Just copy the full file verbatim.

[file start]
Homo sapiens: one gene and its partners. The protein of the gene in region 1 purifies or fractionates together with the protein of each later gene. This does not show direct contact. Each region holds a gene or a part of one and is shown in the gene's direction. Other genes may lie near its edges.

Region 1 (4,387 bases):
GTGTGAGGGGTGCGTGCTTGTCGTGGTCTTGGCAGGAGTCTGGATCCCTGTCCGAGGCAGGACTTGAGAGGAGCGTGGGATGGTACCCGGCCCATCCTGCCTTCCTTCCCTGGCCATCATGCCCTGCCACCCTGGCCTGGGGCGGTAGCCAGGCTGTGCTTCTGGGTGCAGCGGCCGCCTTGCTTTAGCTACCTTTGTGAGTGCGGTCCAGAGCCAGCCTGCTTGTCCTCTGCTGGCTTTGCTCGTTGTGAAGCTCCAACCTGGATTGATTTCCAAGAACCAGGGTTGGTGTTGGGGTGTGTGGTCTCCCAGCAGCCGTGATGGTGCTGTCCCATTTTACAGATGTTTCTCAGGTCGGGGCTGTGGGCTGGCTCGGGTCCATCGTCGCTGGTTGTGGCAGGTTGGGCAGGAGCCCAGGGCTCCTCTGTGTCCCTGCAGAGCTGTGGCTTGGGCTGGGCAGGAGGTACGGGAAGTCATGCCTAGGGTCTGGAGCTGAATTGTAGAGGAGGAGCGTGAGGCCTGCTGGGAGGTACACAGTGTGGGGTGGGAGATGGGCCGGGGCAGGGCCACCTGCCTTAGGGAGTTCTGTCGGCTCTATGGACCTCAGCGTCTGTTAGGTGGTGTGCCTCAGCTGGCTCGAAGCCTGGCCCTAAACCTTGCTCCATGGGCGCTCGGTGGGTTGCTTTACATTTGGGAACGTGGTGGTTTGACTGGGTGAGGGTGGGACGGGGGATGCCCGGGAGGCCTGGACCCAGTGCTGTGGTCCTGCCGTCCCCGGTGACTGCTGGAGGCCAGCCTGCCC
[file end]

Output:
Homo sapiens: one gene and its partners. The protein of the gene in region 1 purifies or fractionates together with the protein of each later gene. This does not show direct contact. Each region holds a gene or a part of one and is shown in the gene's direction. Other genes may lie near its edges.

Region 1 (4,387 bases):
GTGTGAGGGGTGCGTGCTTGTCGTGGTCTTGGCAGGAGTCTGGATCCCTGTCCGAGGCAGGACTTGAGAGGAGCGTGGGATGGTACCCGGCCCATCCTGCCTTCCTTCCCTGGCCATCATGCCCTGCCACCCTGGCCTGGGGCGGTAGCCAGGCTGTGCTTCTGGGTGCAGCGGCCGCCTTGCTTTAGCTACCTTTGTGAGTGCGGTCCAGAGCCAGCCTGCTTGTCCTCTGCTGGCTTTGCTCGTTGTGAAGCTCCAACCTGGATTGATTTCCAAGAACCAGGGTTGGTGTTGGGGTGTGTGGTCTCCCAGCAGCCGTGATGGTGCTGTCCCATTTTACAGATGTTTCTCAGGTCGGGGCTGTGGGCTGGCTCGGGTCCATCGTCGCTGGTTGTGGCAGGTTGGGCAGGAGCCCAGGGCTCCTCTGTGTCCCTGCAGAGCTGTGGCTTGGGCTGGGCAGGAGGTACGGGAAGTCATGCCTAGGGTCTGGAGCTGAATTGTAGAGGAGGAGCGTGAGGCCTGCTGGGAGGTACACAGTGTGGGGTGGGAGATGGGCCGGGGCAGGGCCACCTGCCTTAGGGAGTTCTGTCGGCTCTATGGACCTCAGCGTCTGTTAGGTGGTGTGCCTCAGCTGGCTCGAAGCCTGGCCCTAAACCTTGCTCCATGGGCGCTCGGTGGGTTGCTTTACATTTGGGAACGTGGTGGTTTGACTGGGTGAGGGTGGGACGGGGGATGCCCGGGAGGCCTGGACCCAGTGCTGTGGTCCTGCCGTCCCCGGTGACTGCTGGAGGCCAGCCTGCCC